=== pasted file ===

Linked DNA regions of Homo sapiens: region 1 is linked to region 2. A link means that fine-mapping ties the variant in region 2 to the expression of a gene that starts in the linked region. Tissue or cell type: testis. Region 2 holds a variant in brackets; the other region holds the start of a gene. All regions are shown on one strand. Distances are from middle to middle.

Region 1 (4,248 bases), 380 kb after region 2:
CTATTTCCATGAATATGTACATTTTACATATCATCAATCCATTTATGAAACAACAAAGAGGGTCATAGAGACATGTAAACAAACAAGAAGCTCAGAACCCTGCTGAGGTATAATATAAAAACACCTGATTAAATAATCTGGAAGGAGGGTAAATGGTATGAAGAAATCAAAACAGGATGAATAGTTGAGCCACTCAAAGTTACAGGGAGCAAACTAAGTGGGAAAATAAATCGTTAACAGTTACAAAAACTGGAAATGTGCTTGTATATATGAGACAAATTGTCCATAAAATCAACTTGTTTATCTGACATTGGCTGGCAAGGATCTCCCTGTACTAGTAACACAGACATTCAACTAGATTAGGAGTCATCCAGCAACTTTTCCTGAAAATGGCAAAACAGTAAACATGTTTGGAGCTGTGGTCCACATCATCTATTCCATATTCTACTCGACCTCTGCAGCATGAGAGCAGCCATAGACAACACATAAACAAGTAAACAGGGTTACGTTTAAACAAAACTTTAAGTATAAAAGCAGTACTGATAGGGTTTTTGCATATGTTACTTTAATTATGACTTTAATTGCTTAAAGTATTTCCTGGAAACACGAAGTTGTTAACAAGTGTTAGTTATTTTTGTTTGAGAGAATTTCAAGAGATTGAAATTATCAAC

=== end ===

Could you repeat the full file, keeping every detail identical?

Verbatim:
Linked DNA regions of Homo sapiens: region 1 is linked to region 2. A link means that fine-mapping ties the variant in region 2 to the expression of a gene that starts in the linked region. Tissue or cell type: testis. Region 2 holds a variant in brackets; the other region holds the start of a gene. All regions are shown on one strand. Distances are from middle to middle.

Region 1 (4,248 bases), 380 kb after region 2:
CTATTTCCATGAATATGTACATTTTACATATCATCAATCCATTTATGAAACAACAAAGAGGGTCATAGAGACATGTAAACAAACAAGAAGCTCAGAACCCTGCTGAGGTATAATATAAAAACACCTGATTAAATAATCTGGAAGGAGGGTAAATGGTATGAAGAAATCAAAACAGGATGAATAGTTGAGCCACTCAAAGTTACAGGGAGCAAACTAAGTGGGAAAATAAATCGTTAACAGTTACAAAAACTGGAAATGTGCTTGTATATATGAGACAAATTGTCCATAAAATCAACTTGTTTATCTGACATTGGCTGGCAAGGATCTCCCTGTACTAGTAACACAGACATTCAACTAGATTAGGAGTCATCCAGCAACTTTTCCTGAAAATGGCAAAACAGTAAACATGTTTGGAGCTGTGGTCCACATCATCTATTCCATATTCTACTCGACCTCTGCAGCATGAGAGCAGCCATAGACAACACATAAACAAGTAAACAGGGTTACGTTTAAACAAAACTTTAAGTATAAAAGCAGTACTGATAGGGTTTTTGCATATGTTACTTTAATTATGACTTTAATTGCTTAAAGTATTTCCTGGAAACACGAAGTTGTTAACAAGTGTTAGTTATTTTTGTTTGAGAGAATTTCAAGAGATTGAAATTATCAAC